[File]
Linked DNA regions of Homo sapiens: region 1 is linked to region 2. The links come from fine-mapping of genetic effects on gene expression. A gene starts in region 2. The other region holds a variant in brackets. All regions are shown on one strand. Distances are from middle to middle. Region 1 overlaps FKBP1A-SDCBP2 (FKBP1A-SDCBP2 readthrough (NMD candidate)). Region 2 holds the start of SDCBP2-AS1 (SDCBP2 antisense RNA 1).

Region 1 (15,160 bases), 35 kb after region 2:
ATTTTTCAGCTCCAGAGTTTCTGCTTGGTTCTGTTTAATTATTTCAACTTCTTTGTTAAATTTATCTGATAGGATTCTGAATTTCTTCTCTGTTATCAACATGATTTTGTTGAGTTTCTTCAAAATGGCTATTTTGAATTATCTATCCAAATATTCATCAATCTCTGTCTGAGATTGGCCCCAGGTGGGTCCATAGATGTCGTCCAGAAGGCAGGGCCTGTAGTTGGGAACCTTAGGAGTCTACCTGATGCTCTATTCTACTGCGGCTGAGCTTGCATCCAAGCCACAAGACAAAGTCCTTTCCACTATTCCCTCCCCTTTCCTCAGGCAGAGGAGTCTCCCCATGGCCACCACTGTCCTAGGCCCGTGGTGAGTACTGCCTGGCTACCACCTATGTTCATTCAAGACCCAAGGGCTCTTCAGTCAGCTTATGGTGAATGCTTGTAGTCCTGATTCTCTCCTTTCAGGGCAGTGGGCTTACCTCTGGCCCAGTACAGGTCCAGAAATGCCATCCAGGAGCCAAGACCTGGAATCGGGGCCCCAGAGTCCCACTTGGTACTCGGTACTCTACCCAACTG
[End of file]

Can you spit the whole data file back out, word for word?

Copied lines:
Linked DNA regions of Homo sapiens: region 1 is linked to region 2. The links come from fine-mapping of genetic effects on gene expression. A gene starts in region 2. The other region holds a variant in brackets. All regions are shown on one strand. Distances are from middle to middle. Region 1 overlaps FKBP1A-SDCBP2 (FKBP1A-SDCBP2 readthrough (NMD candidate)). Region 2 holds the start of SDCBP2-AS1 (SDCBP2 antisense RNA 1).

Region 1 (15,160 bases), 35 kb after region 2:
ATTTTTCAGCTCCAGAGTTTCTGCTTGGTTCTGTTTAATTATTTCAACTTCTTTGTTAAATTTATCTGATAGGATTCTGAATTTCTTCTCTGTTATCAACATGATTTTGTTGAGTTTCTTCAAAATGGCTATTTTGAATTATCTATCCAAATATTCATCAATCTCTGTCTGAGATTGGCCCCAGGTGGGTCCATAGATGTCGTCCAGAAGGCAGGGCCTGTAGTTGGGAACCTTAGGAGTCTACCTGATGCTCTATTCTACTGCGGCTGAGCTTGCATCCAAGCCACAAGACAAAGTCCTTTCCACTATTCCCTCCCCTTTCCTCAGGCAGAGGAGTCTCCCCATGGCCACCACTGTCCTAGGCCCGTGGTGAGTACTGCCTGGCTACCACCTATGTTCATTCAAGACCCAAGGGCTCTTCAGTCAGCTTATGGTGAATGCTTGTAGTCCTGATTCTCTCCTTTCAGGGCAGTGGGCTTACCTCTGGCCCAGTACAGGTCCAGAAATGCCATCCAGGAGCCAAGACCTGGAATCGGGGCCCCAGAGTCCCACTTGGTACTCGGTACTCTACCCAACTG